Thursday, May 29, 2014

Graphic Novels Read in May 2014 Part I

May is still going strong, so I’ve decided to break things up a bit. Here’s the first part of what I read this month. More to come!

(All works with an * are currently nominated for a 2014 Eisner Award.)

Sock Monkey Treasury: A “Tony Millionaire’s Sock Monkey” Collection (2014) Tony Millionaire (Fantagraphics) 

As Aaron Alexander says in his excellent review, Sock Monkey Treasury is a gorgeously-illustrated, whimsical journey into worlds of wonder and imagination featuring sock monkey Uncle Gabby, his friend Mr. Crow, and an assortment of supporting characters in a series of adventures that are charming, intelligent, somewhat Victorian in character, and sometimes tragic. Hmm... Does that last part sound out-of-place? 

As Alexander points out, these tales are mostly G-rated (or sometimes PG-rated) adventures that even young kids can enjoy, but it wouldn’t hurt to have a parent reading these stories alongside them. Be aware, however, that Tony Millionaire also has a very different, very adult series called Maakies which uses these same characters. Don't confuse the two!  


*Otto’s Backwards Day (J 2013) Frank Cammuso (Toon Books)

A nice, cute Level 3 book in the Toon Book series involving all things backwards, including palindromes. The characters are fun, drawn in a sort of Calvin and Hobbes style, but the "lessons" are fairly heavy-handed, even for a kids' book. An Eisner Award nominee in the Best Publication for Early Readers (up to age 7) category.


*Hilda and the Bird Parade (J 2012/2013) Luke Pearson (Flying Eye Books)

Although this is not Hilda’s first adventure, it’s my first time to experience Luke Pearson’s adventuress. Hilda and her mom have moved to a new city, Trolberg, a city Hilda is itching to explore despite her mother’s misgivings. Hilda meets up with a raven who has something important to share with Hilda, if he could only remember what it is. Hilda and the Bird Parade is a fun oversized book with a decidedly European flavor (Pearson is from the UK), full of interesting adventures and a spunky protagonist. I’ll certainly be on the lookout for more Hilda adventures.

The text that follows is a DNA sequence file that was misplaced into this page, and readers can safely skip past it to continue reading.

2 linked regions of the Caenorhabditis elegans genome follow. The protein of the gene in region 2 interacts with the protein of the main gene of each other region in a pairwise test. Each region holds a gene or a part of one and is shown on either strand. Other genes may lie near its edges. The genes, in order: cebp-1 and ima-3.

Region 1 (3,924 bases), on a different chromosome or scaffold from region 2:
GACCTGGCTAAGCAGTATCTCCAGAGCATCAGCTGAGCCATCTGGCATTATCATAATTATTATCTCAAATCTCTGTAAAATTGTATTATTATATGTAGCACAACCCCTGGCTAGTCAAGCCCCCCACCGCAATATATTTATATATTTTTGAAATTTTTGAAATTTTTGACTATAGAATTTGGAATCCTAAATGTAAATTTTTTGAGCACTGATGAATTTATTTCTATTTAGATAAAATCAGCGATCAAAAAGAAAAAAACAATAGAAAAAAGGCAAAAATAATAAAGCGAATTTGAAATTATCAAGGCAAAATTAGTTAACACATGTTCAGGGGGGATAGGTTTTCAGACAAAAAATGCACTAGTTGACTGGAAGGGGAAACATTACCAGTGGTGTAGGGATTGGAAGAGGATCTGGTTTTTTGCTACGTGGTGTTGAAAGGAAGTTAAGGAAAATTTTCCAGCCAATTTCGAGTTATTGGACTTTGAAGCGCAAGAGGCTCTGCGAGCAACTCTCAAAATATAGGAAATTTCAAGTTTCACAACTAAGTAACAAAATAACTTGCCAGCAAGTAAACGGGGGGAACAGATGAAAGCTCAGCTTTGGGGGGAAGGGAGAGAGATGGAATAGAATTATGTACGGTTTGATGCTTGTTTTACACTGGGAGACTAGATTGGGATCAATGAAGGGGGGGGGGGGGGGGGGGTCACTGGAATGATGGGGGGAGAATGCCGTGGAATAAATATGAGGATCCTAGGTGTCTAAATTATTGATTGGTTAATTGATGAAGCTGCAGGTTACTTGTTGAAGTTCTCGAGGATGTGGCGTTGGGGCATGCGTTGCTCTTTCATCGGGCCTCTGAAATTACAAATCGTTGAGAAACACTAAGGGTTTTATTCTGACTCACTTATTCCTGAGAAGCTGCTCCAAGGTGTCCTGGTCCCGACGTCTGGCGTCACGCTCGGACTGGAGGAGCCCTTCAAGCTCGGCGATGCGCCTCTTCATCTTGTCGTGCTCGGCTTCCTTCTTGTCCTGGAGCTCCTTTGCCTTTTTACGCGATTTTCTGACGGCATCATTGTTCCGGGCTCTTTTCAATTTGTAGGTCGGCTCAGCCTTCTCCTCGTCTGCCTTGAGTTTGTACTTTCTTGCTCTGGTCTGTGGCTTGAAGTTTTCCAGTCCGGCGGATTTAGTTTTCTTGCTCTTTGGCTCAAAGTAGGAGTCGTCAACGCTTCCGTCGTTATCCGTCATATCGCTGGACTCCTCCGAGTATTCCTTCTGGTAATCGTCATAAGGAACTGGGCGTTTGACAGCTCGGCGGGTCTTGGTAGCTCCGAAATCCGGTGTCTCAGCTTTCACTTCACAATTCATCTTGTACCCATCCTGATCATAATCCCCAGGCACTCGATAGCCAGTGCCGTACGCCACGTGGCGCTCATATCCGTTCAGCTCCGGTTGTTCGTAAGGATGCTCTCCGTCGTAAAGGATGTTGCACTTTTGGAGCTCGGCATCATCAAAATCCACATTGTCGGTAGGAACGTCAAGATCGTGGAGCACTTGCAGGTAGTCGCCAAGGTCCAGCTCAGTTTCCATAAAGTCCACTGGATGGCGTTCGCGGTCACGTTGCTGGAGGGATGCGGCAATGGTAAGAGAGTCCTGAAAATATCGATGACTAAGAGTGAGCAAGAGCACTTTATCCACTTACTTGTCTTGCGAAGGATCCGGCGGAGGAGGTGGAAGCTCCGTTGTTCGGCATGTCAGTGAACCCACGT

Locke & Key, Vol. 6: Alpha & Omega (2014) Joe Hill, Gabriel Rodriguez (IDW)

The saga of the Locke family is over and I’m pleased to report that it comes to a satisfying conclusion. Hill and Rodriguez are to be congratulated for giving us a horror series that delivers and didn’t go on for too long. The great thing about finishing this series is wanting to start it all over again.   


*East of West, Vol. 1: The Promise (2013) Jonathan Hickman, Nick Dragotta (Image)

Hickman is a toss-up for me: I think his Manhattan Projects is one of the best titles out there, but Hickman’s run on Fantastic Four didn’t do a thing for me. East of West contains elements of interest and frustration. 

In this alternate universe, the American Civil War ran for an enormously long time, leading to America being divided into seven states. Up come the four (actually three - Death is off on a mission of his own) horsemen of the apocalypse, ready for Armageddon. There’s all kinds of cultural stuff thrown into the mix, some of it interesting, some of it cliched. This is one of those titles that seems to get worse the more I think about it, but maybe I need to give it a re-read.   


*Bluffton (J 2013) Matt Phelan (Candlewick Press)

(The cover of this book is very misleading. It’s not an elephant story at all, in case that’s a deal-breaker for you.) 

I’m a big fan of Matt Phelan’s books to begin with, so I knew I’d like his gorgeous artwork, especially his watercolors. The story works on several different levels, that of the nostalgic reflections of a boy named Henry and his summers in Bluffton, Michigan in the early 20th century, but there's much more going on. A young Buster Keaton is one of the central characters here, and even if readers don’t know who Buster Keaton was, they’ll have a great time learning about him as Henry tries to out-do him to gain the attention of a local girl. As usual, Phelan’s work depends more on visuals than text, facial expressions and subtle touches, all of which seem like childs-play to Phelan.


Nathan Hale’s Hazardous Tales: Treaties, Trenches, Mud, and Blood (J 2014) Nathan Hale (Harry N. Abrams) 

This fourth installment in the Nathan Hale's Hazardous Tales series is the most ambitious yet, covering a rather large amount of World War I. I'm amazed at how Hale was able to make this work, providing just the right tone while mixing in his trademark humor at appropriate places. Derek Royal and I recently interviewed Hale at The Comics Alternative Podcast


Andre the Giant: Life and Legend (2014) Box Brown (First Second)


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